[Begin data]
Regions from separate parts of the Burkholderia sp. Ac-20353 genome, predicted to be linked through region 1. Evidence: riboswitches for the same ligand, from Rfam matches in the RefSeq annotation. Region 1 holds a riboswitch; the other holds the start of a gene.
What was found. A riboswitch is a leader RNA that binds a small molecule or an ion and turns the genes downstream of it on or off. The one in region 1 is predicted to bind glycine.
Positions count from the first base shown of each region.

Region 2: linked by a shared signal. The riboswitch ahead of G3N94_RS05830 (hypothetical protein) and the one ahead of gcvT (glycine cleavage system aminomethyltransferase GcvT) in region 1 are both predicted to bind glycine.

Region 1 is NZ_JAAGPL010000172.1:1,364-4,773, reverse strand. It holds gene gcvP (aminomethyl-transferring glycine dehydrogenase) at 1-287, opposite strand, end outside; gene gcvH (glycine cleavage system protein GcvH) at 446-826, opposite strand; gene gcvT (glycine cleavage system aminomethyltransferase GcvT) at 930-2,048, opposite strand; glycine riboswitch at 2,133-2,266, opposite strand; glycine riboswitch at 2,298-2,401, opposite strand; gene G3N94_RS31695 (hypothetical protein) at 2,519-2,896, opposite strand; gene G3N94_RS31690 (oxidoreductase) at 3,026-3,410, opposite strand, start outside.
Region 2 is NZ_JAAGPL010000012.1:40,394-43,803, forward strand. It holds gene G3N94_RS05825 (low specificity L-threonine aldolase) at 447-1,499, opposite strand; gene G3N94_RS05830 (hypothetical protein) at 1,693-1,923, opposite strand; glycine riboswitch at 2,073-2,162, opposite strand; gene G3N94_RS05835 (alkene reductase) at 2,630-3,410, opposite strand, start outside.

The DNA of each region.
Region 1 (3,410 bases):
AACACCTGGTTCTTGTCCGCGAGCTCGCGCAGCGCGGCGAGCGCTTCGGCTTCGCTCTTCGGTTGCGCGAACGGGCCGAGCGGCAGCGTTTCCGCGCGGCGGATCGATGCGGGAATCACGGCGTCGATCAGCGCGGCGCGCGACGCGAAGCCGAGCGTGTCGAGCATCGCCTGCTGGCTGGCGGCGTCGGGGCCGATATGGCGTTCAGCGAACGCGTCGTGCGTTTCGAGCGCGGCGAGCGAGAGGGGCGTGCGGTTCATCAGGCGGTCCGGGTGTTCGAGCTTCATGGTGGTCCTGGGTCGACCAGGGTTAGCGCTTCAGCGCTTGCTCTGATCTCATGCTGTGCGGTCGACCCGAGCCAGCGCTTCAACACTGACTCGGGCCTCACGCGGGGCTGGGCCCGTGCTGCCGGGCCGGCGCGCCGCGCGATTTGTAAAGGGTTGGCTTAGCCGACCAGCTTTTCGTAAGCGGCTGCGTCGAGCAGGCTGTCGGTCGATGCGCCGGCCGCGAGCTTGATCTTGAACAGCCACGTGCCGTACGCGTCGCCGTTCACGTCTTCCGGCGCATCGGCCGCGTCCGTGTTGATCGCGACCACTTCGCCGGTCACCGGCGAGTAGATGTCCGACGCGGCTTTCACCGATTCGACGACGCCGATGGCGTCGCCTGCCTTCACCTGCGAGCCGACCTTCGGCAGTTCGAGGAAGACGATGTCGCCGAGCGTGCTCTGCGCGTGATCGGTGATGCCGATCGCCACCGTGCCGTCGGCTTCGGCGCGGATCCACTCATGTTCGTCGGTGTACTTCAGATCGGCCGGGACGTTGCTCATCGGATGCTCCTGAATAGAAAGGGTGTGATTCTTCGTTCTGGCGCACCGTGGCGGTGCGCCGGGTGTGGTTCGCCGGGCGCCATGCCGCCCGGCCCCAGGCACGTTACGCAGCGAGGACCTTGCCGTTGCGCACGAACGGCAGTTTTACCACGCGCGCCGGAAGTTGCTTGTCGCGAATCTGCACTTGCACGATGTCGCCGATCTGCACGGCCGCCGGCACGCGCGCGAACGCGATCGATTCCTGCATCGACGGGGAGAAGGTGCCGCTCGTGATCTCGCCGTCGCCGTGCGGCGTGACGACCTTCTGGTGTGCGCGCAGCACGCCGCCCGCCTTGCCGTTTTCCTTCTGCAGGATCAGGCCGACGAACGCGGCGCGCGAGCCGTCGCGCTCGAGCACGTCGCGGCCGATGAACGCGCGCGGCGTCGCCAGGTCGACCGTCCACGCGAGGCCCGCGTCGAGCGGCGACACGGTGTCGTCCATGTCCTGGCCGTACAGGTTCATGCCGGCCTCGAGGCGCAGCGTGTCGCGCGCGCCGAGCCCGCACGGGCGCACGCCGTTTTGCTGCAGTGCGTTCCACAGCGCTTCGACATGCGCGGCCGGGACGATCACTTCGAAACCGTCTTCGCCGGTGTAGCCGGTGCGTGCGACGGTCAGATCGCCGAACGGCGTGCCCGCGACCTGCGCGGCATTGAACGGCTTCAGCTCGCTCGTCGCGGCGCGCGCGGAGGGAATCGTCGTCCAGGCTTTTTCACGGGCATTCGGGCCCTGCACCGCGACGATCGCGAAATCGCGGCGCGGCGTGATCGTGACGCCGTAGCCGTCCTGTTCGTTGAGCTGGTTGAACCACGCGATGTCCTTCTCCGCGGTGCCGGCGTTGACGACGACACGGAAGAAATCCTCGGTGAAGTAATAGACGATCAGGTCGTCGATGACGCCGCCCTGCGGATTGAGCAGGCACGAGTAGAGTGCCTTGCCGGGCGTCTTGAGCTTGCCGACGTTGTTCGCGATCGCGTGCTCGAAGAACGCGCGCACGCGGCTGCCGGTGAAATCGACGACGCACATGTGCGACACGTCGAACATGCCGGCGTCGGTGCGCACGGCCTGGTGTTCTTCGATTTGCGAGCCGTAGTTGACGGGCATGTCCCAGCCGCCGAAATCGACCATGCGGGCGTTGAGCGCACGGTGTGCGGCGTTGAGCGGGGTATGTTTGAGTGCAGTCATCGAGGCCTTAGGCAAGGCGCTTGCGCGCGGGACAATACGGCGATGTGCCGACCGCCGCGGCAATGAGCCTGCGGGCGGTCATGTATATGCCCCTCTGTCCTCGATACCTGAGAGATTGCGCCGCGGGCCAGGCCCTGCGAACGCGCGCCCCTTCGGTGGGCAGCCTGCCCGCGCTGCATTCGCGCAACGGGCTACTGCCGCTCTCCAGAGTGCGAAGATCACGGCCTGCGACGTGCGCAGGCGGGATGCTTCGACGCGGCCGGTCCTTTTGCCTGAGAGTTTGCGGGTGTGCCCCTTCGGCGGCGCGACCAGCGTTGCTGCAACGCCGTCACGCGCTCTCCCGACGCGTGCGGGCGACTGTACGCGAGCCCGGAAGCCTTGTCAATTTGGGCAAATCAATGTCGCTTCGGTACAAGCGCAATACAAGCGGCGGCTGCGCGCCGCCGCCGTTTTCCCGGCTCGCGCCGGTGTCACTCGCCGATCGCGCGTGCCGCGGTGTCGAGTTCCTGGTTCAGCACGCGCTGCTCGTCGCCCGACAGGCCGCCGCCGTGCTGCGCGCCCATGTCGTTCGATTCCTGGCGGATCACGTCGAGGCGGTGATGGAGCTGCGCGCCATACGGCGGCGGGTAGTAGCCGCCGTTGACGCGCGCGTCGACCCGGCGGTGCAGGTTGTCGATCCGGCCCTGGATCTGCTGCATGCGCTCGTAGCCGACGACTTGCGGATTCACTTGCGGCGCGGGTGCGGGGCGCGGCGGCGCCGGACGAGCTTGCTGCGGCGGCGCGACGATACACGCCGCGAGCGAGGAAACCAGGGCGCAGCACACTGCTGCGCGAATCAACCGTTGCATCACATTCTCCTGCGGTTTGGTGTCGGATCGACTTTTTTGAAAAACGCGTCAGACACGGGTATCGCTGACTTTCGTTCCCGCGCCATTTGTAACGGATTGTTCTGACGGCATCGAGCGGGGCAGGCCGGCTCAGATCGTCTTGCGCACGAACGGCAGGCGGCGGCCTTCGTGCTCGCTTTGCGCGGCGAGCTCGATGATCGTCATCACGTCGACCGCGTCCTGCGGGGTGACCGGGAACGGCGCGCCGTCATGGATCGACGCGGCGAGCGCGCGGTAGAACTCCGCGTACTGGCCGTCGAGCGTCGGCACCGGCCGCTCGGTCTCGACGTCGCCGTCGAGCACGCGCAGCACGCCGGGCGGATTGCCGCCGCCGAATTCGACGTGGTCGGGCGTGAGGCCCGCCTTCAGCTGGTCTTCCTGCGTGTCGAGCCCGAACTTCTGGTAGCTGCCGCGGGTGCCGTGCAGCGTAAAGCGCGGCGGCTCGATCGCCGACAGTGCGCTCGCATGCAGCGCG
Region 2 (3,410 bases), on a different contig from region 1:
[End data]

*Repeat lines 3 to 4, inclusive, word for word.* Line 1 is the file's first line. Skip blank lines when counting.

Positions count from the first base shown of each region.

Region 2: linked by a shared signal. The riboswitch ahead of G3N94_RS05830 (hypothetical protein) and the one ahead of gcvT (glycine cleavage system aminomethyltransferase GcvT) in region 1 are both predicted to bind glycine.